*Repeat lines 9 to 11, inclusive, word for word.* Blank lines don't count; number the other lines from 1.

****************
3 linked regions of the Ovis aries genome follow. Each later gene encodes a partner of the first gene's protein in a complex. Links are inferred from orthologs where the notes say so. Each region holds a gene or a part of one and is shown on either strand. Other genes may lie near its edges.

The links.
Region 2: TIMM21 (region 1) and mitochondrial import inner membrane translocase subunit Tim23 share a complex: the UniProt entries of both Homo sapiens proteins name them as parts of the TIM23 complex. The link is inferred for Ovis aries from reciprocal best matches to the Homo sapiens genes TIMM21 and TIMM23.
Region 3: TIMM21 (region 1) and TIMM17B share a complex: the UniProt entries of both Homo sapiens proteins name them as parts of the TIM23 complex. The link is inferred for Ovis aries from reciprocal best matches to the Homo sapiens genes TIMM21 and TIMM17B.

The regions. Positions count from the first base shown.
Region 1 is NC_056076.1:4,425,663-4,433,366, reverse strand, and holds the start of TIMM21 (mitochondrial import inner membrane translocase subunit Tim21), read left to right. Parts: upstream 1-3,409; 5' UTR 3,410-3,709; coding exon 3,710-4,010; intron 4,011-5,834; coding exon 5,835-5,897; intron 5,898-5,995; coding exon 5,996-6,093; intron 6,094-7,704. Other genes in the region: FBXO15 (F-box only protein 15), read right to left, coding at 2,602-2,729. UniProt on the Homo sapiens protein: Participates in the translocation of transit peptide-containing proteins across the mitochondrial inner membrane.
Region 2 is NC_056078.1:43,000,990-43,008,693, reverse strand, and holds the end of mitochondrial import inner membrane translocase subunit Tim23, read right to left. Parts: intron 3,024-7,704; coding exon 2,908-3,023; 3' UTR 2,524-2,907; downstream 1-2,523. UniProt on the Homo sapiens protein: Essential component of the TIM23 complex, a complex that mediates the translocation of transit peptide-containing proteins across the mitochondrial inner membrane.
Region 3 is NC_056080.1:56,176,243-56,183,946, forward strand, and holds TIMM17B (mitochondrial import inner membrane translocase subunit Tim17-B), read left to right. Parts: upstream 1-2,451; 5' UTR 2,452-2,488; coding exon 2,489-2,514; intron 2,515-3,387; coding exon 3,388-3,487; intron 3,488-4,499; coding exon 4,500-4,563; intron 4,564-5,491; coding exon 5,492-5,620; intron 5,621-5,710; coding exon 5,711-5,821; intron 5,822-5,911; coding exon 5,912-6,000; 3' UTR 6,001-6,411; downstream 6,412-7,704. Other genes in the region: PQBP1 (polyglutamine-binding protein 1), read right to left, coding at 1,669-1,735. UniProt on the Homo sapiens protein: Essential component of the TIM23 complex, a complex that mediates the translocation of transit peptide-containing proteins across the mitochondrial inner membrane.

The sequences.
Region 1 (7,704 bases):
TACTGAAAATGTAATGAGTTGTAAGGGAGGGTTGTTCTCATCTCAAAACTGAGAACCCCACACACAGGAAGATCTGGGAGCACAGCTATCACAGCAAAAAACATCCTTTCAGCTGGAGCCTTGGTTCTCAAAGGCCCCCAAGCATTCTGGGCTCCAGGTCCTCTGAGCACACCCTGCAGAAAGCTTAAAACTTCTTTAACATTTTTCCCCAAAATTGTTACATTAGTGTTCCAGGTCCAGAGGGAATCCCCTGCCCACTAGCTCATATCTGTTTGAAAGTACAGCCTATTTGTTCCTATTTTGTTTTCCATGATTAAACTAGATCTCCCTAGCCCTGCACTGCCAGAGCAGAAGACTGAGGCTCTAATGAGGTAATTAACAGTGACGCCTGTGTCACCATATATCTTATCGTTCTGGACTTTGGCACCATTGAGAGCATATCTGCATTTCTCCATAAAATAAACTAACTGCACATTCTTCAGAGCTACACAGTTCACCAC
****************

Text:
The sequences.
Region 1 (7,704 bases):
TACTGAAAATGTAATGAGTTGTAAGGGAGGGTTGTTCTCATCTCAAAACTGAGAACCCCACACACAGGAAGATCTGGGAGCACAGCTATCACAGCAAAAAACATCCTTTCAGCTGGAGCCTTGGTTCTCAAAGGCCCCCAAGCATTCTGGGCTCCAGGTCCTCTGAGCACACCCTGCAGAAAGCTTAAAACTTCTTTAACATTTTTCCCCAAAATTGTTACATTAGTGTTCCAGGTCCAGAGGGAATCCCCTGCCCACTAGCTCATATCTGTTTGAAAGTACAGCCTATTTGTTCCTATTTTGTTTTCCATGATTAAACTAGATCTCCCTAGCCCTGCACTGCCAGAGCAGAAGACTGAGGCTCTAATGAGGTAATTAACAGTGACGCCTGTGTCACCATATATCTTATCGTTCTGGACTTTGGCACCATTGAGAGCATATCTGCATTTCTCCATAAAATAAACTAACTGCACATTCTTCAGAGCTACACAGTTCACCAC